Video Game Review: Mark of the Ninja (2012)
“Best stealth game in years”
Nevin P. Jones | Collegio Writer
Recently, stealth genre video games have lacked gameplay that actually focused on stealth. Too often, stealth games have begun to cater to the “Call of Duty” crowd, focusing more on player empowerment than the feeling of vulnerability that a true stealth game should have. It is fitting that the most recent title to be a stealth game is called “Mark of the Ninja,” because it leaves an indelible mark on the genre. Klei Entertainment combines the graphical flourish of its action-oriented “Shank” with the finesse of a stealth platformer to make the best Xbox Live Arcade title of the year and the best stealth game in many years.
While playing “Ninja,” it is important to realize that head-on attacks will result in quick death. The game offers multiple pathways to complete your objective. The trick is finding the one that allows your ninja to bathe in the shadows, because you are deadliest when hidden (which the game shows you with instant feedback). Every sound you make emanates from the source as a bubble. If you slowly stalk your prey, the sound bubbles are minuscule and will not be heard. If you sprint in a metal ventilation shaft, you might as well be jumping and screaming in plain sight with a neon target on your forehead.
The sound bubbles are also a clever tool for theatricality and deception. By using items to make noise or darting in and out of the light, guards can be drawn to investigate, giving you the perfect opportunity to ensnare them. The real fun in the game comes when you are able to terrorize your victims. Stringing up a body or throwing one into a crowd of unsuspecting guards throws a fright into them, causing them to scream and fire wildly.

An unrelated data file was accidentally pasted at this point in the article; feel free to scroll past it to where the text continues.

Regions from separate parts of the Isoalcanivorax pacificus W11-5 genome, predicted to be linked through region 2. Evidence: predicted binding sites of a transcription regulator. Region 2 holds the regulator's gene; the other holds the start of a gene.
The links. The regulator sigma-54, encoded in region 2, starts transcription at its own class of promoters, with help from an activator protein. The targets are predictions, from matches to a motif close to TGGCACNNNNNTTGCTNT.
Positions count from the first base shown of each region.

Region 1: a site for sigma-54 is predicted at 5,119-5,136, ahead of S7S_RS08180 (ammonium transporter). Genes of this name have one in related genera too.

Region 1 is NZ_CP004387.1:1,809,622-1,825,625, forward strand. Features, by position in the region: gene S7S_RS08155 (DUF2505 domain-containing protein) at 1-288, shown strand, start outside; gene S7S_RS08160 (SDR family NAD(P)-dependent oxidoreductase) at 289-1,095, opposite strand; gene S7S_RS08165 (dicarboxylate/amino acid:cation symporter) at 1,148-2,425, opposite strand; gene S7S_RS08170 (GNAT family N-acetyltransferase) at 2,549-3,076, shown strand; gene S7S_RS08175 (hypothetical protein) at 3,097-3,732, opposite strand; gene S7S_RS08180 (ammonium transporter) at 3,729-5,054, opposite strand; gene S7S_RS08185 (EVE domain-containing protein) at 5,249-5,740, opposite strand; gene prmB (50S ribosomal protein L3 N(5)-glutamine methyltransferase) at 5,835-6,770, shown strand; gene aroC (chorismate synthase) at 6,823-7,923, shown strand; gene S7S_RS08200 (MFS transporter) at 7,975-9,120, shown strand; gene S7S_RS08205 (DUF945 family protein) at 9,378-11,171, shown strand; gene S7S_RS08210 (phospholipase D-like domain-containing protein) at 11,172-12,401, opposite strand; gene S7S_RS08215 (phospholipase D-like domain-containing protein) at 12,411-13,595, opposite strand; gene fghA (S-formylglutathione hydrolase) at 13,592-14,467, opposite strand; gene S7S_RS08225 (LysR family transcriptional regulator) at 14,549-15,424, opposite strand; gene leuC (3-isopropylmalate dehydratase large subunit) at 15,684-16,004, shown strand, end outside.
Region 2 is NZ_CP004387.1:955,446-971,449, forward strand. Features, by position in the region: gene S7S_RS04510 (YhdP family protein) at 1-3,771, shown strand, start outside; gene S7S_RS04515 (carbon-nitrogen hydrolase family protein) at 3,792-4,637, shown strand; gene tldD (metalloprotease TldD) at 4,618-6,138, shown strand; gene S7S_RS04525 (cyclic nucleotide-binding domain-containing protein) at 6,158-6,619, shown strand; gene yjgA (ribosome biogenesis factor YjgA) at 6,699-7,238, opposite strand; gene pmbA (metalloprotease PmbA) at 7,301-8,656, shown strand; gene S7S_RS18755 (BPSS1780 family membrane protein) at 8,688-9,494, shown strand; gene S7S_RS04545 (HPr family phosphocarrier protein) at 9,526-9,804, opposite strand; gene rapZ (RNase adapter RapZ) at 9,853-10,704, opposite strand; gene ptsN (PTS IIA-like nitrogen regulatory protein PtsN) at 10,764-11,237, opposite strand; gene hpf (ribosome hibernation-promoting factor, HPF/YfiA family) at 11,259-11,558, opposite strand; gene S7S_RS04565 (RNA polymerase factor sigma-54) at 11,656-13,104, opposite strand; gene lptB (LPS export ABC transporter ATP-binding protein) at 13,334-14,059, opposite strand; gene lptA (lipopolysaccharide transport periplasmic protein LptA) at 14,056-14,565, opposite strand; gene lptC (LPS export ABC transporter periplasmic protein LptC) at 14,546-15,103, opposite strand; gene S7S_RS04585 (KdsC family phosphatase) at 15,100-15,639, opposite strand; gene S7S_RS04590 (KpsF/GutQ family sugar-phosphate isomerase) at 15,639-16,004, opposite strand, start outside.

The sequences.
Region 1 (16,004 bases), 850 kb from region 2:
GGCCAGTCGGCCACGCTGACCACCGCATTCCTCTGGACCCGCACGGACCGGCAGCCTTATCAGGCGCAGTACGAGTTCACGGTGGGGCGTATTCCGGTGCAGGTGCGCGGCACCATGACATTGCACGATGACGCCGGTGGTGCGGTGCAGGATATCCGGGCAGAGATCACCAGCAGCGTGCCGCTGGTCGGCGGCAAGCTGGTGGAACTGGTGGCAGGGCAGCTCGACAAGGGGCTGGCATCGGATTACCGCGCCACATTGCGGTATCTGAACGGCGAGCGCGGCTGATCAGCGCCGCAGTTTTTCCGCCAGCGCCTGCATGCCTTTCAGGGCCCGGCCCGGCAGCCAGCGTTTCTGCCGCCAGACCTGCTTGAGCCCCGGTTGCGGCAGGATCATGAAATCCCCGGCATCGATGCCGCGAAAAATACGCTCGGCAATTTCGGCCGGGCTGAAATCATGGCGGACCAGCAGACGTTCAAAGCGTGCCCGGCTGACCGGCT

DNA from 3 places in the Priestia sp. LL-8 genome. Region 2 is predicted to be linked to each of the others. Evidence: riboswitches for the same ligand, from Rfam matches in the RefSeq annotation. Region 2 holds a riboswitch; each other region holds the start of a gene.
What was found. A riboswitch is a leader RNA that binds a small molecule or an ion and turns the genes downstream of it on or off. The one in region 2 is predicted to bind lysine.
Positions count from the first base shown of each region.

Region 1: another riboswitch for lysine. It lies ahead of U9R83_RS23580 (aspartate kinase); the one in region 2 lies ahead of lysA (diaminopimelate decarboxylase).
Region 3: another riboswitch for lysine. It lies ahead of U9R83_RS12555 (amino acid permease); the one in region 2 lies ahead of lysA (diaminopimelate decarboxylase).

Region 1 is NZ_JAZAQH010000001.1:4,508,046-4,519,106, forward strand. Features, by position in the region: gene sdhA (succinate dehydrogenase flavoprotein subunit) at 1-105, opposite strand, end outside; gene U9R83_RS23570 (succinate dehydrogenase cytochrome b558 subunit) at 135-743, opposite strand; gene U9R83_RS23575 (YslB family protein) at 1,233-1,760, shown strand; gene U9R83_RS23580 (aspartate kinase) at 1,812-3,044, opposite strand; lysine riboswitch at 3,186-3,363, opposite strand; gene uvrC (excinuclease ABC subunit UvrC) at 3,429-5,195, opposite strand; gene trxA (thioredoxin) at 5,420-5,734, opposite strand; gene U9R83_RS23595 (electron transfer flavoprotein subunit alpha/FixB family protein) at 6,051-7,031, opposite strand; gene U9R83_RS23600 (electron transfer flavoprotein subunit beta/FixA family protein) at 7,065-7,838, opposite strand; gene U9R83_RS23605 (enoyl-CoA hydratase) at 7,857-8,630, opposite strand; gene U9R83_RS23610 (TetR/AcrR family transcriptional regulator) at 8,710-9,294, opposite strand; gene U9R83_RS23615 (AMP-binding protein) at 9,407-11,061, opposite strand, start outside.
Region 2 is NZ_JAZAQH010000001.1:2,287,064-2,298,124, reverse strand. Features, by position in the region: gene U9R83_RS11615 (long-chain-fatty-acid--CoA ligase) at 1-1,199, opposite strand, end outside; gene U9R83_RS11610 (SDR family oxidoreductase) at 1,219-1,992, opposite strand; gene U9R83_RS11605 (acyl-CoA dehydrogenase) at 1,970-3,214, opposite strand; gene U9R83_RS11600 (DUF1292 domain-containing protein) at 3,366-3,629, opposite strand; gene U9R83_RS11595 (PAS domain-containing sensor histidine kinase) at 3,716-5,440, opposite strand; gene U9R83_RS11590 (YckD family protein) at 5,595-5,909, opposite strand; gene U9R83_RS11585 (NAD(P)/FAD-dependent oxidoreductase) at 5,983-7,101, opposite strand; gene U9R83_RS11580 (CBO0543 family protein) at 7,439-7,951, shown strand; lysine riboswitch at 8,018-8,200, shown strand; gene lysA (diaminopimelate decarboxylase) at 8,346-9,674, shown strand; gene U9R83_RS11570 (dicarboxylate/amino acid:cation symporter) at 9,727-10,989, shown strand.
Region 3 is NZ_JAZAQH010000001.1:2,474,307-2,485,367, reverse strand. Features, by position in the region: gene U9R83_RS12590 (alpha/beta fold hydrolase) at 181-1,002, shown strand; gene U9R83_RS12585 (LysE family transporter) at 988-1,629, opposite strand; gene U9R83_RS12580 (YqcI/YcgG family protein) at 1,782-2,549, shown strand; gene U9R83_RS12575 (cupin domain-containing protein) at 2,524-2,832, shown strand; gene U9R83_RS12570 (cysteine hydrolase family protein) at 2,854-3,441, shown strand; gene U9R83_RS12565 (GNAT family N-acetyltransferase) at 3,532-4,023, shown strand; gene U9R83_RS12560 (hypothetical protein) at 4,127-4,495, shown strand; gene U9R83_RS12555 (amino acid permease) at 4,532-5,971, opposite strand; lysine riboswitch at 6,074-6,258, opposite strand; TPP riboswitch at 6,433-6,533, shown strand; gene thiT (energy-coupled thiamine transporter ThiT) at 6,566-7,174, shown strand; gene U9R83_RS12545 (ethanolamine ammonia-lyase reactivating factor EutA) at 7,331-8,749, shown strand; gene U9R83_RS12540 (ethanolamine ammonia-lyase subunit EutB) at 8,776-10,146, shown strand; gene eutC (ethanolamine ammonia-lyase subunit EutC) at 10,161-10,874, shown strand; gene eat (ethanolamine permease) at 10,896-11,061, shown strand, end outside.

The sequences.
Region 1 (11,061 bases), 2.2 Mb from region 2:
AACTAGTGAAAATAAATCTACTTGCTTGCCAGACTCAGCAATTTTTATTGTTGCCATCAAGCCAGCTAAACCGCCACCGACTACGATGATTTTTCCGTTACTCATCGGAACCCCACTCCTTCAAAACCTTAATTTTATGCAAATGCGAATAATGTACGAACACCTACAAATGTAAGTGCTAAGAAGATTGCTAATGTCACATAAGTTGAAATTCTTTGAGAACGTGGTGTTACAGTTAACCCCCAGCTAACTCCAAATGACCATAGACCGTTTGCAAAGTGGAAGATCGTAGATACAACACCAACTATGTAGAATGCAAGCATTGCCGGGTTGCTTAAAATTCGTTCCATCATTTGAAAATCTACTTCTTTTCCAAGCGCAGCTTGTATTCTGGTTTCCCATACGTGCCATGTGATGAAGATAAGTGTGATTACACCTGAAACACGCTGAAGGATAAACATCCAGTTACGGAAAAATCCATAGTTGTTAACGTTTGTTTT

You slowly gain more items for distractions and more techniques for assassinations. Each of these is unlocked at the perfect time. I never felt that the game was too easy or too hard. When I was dying, the only explanation was that I underutilized my surroundings and items. Upgrades can be purchased, either by completing tasks or gathering points during levels. The best way to earn points is finding collectibles and being sneaky. The upgrades are nice and varied.
There is also a New Game + mode that gives you the ability to carry upgrades to a new playthrough. It is a nice addition and is more difficult, but with all your previous upgrades, the game becomes a little too easy.
“Mark of the Ninja” is the closest thing to a perfect Live Arcade title that has come out this year. It offers variety in its gameplay and impeccable flair with its style. For five or six hours of the best stealth title in years, $15 is a steal.